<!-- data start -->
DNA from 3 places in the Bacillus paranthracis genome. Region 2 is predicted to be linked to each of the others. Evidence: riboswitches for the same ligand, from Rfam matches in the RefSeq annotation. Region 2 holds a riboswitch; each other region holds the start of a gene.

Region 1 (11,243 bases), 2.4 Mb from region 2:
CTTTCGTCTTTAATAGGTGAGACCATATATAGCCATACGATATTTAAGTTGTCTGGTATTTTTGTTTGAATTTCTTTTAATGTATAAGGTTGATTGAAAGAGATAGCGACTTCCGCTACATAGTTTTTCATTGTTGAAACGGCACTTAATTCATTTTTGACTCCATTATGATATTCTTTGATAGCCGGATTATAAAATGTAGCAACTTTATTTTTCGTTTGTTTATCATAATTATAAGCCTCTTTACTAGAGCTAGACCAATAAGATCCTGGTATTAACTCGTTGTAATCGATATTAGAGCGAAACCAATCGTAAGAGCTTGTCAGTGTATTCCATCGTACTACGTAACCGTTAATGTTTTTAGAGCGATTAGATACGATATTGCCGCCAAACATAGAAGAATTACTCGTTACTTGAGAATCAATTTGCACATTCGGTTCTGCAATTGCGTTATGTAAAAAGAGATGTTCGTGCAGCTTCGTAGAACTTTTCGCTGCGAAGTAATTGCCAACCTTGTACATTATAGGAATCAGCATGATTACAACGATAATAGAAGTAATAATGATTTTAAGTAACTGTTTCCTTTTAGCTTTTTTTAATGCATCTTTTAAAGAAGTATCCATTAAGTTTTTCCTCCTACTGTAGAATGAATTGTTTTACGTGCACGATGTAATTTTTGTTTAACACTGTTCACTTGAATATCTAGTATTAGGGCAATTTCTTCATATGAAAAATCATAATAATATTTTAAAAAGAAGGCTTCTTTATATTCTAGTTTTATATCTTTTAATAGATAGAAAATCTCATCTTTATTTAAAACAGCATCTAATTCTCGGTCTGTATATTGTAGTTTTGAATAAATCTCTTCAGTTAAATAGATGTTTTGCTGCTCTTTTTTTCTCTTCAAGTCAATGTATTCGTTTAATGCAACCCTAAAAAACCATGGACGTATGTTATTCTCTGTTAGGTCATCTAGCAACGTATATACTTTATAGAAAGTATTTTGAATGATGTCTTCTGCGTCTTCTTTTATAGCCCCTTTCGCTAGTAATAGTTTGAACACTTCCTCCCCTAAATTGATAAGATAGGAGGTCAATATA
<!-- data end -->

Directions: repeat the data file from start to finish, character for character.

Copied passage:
DNA from 3 places in the Bacillus paranthracis genome. Region 2 is predicted to be linked to each of the others. Evidence: riboswitches for the same ligand, from Rfam matches in the RefSeq annotation. Region 2 holds a riboswitch; each other region holds the start of a gene.

Region 1 (11,243 bases), 2.4 Mb from region 2:
CTTTCGTCTTTAATAGGTGAGACCATATATAGCCATACGATATTTAAGTTGTCTGGTATTTTTGTTTGAATTTCTTTTAATGTATAAGGTTGATTGAAAGAGATAGCGACTTCCGCTACATAGTTTTTCATTGTTGAAACGGCACTTAATTCATTTTTGACTCCATTATGATATTCTTTGATAGCCGGATTATAAAATGTAGCAACTTTATTTTTCGTTTGTTTATCATAATTATAAGCCTCTTTACTAGAGCTAGACCAATAAGATCCTGGTATTAACTCGTTGTAATCGATATTAGAGCGAAACCAATCGTAAGAGCTTGTCAGTGTATTCCATCGTACTACGTAACCGTTAATGTTTTTAGAGCGATTAGATACGATATTGCCGCCAAACATAGAAGAATTACTCGTTACTTGAGAATCAATTTGCACATTCGGTTCTGCAATTGCGTTATGTAAAAAGAGATGTTCGTGCAGCTTCGTAGAACTTTTCGCTGCGAAGTAATTGCCAACCTTGTACATTATAGGAATCAGCATGATTACAACGATAATAGAAGTAATAATGATTTTAAGTAACTGTTTCCTTTTAGCTTTTTTTAATGCATCTTTTAAAGAAGTATCCATTAAGTTTTTCCTCCTACTGTAGAATGAATTGTTTTACGTGCACGATGTAATTTTTGTTTAACACTGTTCACTTGAATATCTAGTATTAGGGCAATTTCTTCATATGAAAAATCATAATAATATTTTAAAAAGAAGGCTTCTTTATATTCTAGTTTTATATCTTTTAATAGATAGAAAATCTCATCTTTATTTAAAACAGCATCTAATTCTCGGTCTGTATATTGTAGTTTTGAATAAATCTCTTCAGTTAAATAGATGTTTTGCTGCTCTTTTTTTCTCTTCAAGTCAATGTATTCGTTTAATGCAACCCTAAAAAACCATGGACGTATGTTATTCTCTGTTAGGTCATCTAGCAACGTATATACTTTATAGAAAGTATTTTGAATGATGTCTTCTGCGTCTTCTTTTATAGCCCCTTTCGCTAGTAATAGTTTGAACACTTCCTCCCCTAAATTGATAAGATAGGAGGTCAATATA